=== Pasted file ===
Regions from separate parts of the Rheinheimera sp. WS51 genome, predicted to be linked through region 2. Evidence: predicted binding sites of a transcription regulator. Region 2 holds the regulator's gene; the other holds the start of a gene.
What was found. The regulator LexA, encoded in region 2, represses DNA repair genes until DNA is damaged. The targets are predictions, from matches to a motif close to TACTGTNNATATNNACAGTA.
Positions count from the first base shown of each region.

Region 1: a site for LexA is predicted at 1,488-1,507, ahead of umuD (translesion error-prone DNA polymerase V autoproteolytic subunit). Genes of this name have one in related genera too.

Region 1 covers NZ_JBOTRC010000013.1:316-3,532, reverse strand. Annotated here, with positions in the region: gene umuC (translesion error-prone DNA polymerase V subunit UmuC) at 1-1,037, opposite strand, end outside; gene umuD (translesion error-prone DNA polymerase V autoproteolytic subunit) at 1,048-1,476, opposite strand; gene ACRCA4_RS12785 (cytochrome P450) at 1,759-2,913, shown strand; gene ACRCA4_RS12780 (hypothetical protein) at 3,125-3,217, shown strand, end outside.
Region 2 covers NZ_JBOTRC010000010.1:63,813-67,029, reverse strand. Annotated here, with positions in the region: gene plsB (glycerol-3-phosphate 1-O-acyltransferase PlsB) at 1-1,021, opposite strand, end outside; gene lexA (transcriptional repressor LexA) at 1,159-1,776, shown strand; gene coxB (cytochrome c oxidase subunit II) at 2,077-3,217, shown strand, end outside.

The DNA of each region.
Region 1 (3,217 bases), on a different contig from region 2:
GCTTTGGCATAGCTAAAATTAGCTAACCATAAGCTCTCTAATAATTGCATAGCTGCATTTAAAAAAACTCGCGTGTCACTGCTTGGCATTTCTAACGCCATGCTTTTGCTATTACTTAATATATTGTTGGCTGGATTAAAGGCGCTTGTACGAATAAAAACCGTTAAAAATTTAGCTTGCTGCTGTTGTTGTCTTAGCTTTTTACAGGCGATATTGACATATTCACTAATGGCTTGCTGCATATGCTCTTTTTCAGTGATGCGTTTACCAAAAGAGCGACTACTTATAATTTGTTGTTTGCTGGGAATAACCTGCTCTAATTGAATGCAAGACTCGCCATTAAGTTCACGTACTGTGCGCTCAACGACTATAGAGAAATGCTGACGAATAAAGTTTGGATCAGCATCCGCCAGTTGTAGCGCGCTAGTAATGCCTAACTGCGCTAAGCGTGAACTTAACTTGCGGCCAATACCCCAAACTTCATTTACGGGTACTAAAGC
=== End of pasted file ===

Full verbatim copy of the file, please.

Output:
Regions from separate parts of the Rheinheimera sp. WS51 genome, predicted to be linked through region 2. Evidence: predicted binding sites of a transcription regulator. Region 2 holds the regulator's gene; the other holds the start of a gene.
What was found. The regulator LexA, encoded in region 2, represses DNA repair genes until DNA is damaged. The targets are predictions, from matches to a motif close to TACTGTNNATATNNACAGTA.
Positions count from the first base shown of each region.

Region 1: a site for LexA is predicted at 1,488-1,507, ahead of umuD (translesion error-prone DNA polymerase V autoproteolytic subunit). Genes of this name have one in related genera too.

Region 1 covers NZ_JBOTRC010000013.1:316-3,532, reverse strand. Annotated here, with positions in the region: gene umuC (translesion error-prone DNA polymerase V subunit UmuC) at 1-1,037, opposite strand, end outside; gene umuD (translesion error-prone DNA polymerase V autoproteolytic subunit) at 1,048-1,476, opposite strand; gene ACRCA4_RS12785 (cytochrome P450) at 1,759-2,913, shown strand; gene ACRCA4_RS12780 (hypothetical protein) at 3,125-3,217, shown strand, end outside.
Region 2 covers NZ_JBOTRC010000010.1:63,813-67,029, reverse strand. Annotated here, with positions in the region: gene plsB (glycerol-3-phosphate 1-O-acyltransferase PlsB) at 1-1,021, opposite strand, end outside; gene lexA (transcriptional repressor LexA) at 1,159-1,776, shown strand; gene coxB (cytochrome c oxidase subunit II) at 2,077-3,217, shown strand, end outside.

The DNA of each region.
Region 1 (3,217 bases), on a different contig from region 2:
GCTTTGGCATAGCTAAAATTAGCTAACCATAAGCTCTCTAATAATTGCATAGCTGCATTTAAAAAAACTCGCGTGTCACTGCTTGGCATTTCTAACGCCATGCTTTTGCTATTACTTAATATATTGTTGGCTGGATTAAAGGCGCTTGTACGAATAAAAACCGTTAAAAATTTAGCTTGCTGCTGTTGTTGTCTTAGCTTTTTACAGGCGATATTGACATATTCACTAATGGCTTGCTGCATATGCTCTTTTTCAGTGATGCGTTTACCAAAAGAGCGACTACTTATAATTTGTTGTTTGCTGGGAATAACCTGCTCTAATTGAATGCAAGACTCGCCATTAAGTTCACGTACTGTGCGCTCAACGACTATAGAGAAATGCTGACGAATAAAGTTTGGATCAGCATCCGCCAGTTGTAGCGCGCTAGTAATGCCTAACTGCGCTAAGCGTGAACTTAACTTGCGGCCAATACCCCAAACTTCATTTACGGGTACTAAAGC